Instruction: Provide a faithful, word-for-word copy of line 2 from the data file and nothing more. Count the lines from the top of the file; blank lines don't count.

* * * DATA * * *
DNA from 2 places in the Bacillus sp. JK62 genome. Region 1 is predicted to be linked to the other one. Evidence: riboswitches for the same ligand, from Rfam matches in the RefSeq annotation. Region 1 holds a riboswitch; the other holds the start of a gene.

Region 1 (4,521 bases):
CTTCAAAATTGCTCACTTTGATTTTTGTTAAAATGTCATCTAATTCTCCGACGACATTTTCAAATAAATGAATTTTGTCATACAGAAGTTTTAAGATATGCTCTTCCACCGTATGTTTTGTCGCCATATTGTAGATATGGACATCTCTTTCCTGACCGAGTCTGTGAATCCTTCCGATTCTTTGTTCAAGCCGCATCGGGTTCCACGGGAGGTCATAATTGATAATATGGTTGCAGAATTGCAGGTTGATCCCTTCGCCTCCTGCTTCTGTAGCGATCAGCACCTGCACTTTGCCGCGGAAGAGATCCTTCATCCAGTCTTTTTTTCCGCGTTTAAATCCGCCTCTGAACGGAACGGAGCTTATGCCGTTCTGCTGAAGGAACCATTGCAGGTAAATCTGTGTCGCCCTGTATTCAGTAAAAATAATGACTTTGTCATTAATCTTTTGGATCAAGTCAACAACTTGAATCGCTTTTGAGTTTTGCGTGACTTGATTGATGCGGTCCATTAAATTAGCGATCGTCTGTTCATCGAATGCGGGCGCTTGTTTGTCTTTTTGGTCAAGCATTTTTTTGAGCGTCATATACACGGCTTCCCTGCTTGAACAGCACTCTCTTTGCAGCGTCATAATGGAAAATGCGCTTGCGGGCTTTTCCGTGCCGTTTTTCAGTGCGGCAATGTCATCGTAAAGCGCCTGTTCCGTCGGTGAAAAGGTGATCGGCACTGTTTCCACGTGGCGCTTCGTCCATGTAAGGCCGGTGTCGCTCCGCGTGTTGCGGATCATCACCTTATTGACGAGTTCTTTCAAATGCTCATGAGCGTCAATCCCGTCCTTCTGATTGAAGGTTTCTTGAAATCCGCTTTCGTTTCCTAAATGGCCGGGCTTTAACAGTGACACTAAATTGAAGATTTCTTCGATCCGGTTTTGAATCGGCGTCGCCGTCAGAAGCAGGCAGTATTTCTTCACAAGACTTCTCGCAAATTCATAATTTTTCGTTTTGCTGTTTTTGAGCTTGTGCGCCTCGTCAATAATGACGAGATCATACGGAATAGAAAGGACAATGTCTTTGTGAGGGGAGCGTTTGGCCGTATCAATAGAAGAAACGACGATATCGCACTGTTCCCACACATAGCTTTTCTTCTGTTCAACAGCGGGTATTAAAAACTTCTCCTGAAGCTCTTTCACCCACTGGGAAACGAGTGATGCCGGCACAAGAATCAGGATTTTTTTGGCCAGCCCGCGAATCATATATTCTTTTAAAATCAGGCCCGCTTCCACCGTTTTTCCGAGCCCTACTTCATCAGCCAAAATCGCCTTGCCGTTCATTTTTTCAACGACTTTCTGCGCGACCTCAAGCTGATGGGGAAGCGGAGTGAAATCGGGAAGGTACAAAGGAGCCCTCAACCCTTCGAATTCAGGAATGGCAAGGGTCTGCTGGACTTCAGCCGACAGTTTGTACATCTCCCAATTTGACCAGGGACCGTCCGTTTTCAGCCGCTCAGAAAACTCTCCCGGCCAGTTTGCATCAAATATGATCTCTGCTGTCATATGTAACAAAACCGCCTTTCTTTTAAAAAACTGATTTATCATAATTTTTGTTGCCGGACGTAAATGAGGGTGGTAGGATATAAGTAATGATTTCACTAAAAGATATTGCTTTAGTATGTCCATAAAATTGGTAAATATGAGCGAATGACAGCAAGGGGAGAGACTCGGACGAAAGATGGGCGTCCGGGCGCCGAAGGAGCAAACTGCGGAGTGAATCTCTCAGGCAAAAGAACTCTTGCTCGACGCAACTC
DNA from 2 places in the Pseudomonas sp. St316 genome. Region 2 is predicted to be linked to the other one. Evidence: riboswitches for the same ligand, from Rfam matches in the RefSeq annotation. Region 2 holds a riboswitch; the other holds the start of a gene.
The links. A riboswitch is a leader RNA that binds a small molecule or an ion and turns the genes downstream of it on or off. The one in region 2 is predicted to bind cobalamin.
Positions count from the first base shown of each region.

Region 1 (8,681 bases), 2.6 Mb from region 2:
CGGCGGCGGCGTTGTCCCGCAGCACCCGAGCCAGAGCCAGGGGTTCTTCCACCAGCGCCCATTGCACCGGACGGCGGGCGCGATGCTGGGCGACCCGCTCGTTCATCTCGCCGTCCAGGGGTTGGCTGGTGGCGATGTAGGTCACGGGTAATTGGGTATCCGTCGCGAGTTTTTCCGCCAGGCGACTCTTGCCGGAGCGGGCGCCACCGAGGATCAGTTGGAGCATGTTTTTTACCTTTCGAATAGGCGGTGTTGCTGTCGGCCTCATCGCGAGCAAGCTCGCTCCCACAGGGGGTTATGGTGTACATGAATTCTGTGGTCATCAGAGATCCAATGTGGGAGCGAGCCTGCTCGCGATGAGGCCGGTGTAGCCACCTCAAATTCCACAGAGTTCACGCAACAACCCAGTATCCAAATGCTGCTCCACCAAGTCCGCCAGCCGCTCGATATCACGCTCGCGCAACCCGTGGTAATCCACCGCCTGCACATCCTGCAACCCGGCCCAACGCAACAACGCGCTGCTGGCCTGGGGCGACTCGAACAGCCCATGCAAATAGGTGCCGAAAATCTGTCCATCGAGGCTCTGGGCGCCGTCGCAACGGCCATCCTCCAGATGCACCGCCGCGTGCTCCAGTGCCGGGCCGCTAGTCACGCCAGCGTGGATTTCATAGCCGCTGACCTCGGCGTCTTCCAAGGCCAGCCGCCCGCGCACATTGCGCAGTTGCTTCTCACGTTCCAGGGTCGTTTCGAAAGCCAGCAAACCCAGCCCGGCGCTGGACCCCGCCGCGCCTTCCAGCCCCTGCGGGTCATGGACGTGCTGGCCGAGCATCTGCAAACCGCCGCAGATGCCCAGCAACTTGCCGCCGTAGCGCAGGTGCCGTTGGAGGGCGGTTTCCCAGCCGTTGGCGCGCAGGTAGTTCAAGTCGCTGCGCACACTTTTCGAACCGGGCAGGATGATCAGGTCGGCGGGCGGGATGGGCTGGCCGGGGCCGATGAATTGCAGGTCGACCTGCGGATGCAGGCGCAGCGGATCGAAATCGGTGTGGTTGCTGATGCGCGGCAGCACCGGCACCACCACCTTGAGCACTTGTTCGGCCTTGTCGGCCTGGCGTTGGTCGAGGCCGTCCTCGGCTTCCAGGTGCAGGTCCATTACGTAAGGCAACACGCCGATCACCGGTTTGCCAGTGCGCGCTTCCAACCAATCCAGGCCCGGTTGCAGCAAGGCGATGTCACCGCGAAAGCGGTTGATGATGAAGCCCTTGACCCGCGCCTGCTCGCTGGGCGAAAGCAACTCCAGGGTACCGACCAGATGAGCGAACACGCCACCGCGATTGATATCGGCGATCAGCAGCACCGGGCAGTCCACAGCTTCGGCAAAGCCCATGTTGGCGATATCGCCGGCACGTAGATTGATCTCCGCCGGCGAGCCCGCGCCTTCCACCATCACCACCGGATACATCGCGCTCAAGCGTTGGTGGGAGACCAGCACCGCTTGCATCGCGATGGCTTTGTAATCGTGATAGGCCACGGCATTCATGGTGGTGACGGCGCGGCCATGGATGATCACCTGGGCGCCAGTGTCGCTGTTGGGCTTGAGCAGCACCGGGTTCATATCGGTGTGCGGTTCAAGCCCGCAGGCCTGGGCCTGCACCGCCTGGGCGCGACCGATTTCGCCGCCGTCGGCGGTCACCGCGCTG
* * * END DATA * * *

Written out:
Region 1 (4,521 bases):